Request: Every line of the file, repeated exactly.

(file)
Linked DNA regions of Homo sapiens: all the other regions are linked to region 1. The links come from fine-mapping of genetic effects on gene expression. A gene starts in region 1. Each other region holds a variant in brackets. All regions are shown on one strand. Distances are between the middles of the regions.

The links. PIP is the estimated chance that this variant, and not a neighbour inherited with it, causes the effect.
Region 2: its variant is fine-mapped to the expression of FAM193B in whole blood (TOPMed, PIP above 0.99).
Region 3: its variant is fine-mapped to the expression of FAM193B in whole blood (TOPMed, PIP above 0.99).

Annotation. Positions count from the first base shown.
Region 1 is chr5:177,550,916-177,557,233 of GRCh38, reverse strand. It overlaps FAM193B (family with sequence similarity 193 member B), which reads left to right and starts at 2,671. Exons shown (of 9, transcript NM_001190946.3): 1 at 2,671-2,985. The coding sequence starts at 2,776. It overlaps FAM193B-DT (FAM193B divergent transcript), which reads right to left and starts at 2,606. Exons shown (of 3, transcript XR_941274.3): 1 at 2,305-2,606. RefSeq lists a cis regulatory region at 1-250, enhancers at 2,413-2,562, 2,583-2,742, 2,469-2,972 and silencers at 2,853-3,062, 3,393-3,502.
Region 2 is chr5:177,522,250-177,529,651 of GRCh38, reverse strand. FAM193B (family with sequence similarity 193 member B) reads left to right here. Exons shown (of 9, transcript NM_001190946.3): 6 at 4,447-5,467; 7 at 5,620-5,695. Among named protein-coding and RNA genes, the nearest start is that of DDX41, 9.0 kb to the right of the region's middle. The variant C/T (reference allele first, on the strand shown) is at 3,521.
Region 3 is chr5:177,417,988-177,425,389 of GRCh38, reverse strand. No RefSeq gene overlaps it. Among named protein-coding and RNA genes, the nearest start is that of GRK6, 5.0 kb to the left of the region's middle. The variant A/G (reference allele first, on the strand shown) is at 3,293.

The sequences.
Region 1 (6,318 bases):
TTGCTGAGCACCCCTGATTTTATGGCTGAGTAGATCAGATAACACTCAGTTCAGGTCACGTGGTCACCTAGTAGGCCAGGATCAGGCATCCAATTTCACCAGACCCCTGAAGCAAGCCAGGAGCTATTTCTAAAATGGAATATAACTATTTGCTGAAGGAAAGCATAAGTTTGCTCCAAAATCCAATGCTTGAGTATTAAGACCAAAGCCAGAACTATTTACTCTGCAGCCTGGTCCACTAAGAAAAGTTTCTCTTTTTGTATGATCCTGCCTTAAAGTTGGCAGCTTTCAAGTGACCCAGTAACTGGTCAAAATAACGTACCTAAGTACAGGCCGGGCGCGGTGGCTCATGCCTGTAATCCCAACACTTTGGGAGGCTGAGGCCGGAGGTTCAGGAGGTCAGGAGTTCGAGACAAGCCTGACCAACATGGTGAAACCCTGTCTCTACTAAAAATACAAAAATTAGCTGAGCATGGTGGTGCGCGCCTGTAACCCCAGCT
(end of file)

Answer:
Linked DNA regions of Homo sapiens: all the other regions are linked to region 1. The links come from fine-mapping of genetic effects on gene expression. A gene starts in region 1. Each other region holds a variant in brackets. All regions are shown on one strand. Distances are between the middles of the regions.

The links. PIP is the estimated chance that this variant, and not a neighbour inherited with it, causes the effect.
Region 2: its variant is fine-mapped to the expression of FAM193B in whole blood (TOPMed, PIP above 0.99).
Region 3: its variant is fine-mapped to the expression of FAM193B in whole blood (TOPMed, PIP above 0.99).

Annotation. Positions count from the first base shown.
Region 1 is chr5:177,550,916-177,557,233 of GRCh38, reverse strand. It overlaps FAM193B (family with sequence similarity 193 member B), which reads left to right and starts at 2,671. Exons shown (of 9, transcript NM_001190946.3): 1 at 2,671-2,985. The coding sequence starts at 2,776. It overlaps FAM193B-DT (FAM193B divergent transcript), which reads right to left and starts at 2,606. Exons shown (of 3, transcript XR_941274.3): 1 at 2,305-2,606. RefSeq lists a cis regulatory region at 1-250, enhancers at 2,413-2,562, 2,583-2,742, 2,469-2,972 and silencers at 2,853-3,062, 3,393-3,502.
Region 2 is chr5:177,522,250-177,529,651 of GRCh38, reverse strand. FAM193B (family with sequence similarity 193 member B) reads left to right here. Exons shown (of 9, transcript NM_001190946.3): 6 at 4,447-5,467; 7 at 5,620-5,695. Among named protein-coding and RNA genes, the nearest start is that of DDX41, 9.0 kb to the right of the region's middle. The variant C/T (reference allele first, on the strand shown) is at 3,521.
Region 3 is chr5:177,417,988-177,425,389 of GRCh38, reverse strand. No RefSeq gene overlaps it. Among named protein-coding and RNA genes, the nearest start is that of GRK6, 5.0 kb to the left of the region's middle. The variant A/G (reference allele first, on the strand shown) is at 3,293.

The sequences.
Region 1 (6,318 bases):
TTGCTGAGCACCCCTGATTTTATGGCTGAGTAGATCAGATAACACTCAGTTCAGGTCACGTGGTCACCTAGTAGGCCAGGATCAGGCATCCAATTTCACCAGACCCCTGAAGCAAGCCAGGAGCTATTTCTAAAATGGAATATAACTATTTGCTGAAGGAAAGCATAAGTTTGCTCCAAAATCCAATGCTTGAGTATTAAGACCAAAGCCAGAACTATTTACTCTGCAGCCTGGTCCACTAAGAAAAGTTTCTCTTTTTGTATGATCCTGCCTTAAAGTTGGCAGCTTTCAAGTGACCCAGTAACTGGTCAAAATAACGTACCTAAGTACAGGCCGGGCGCGGTGGCTCATGCCTGTAATCCCAACACTTTGGGAGGCTGAGGCCGGAGGTTCAGGAGGTCAGGAGTTCGAGACAAGCCTGACCAACATGGTGAAACCCTGTCTCTACTAAAAATACAAAAATTAGCTGAGCATGGTGGTGCGCGCCTGTAACCCCAGCT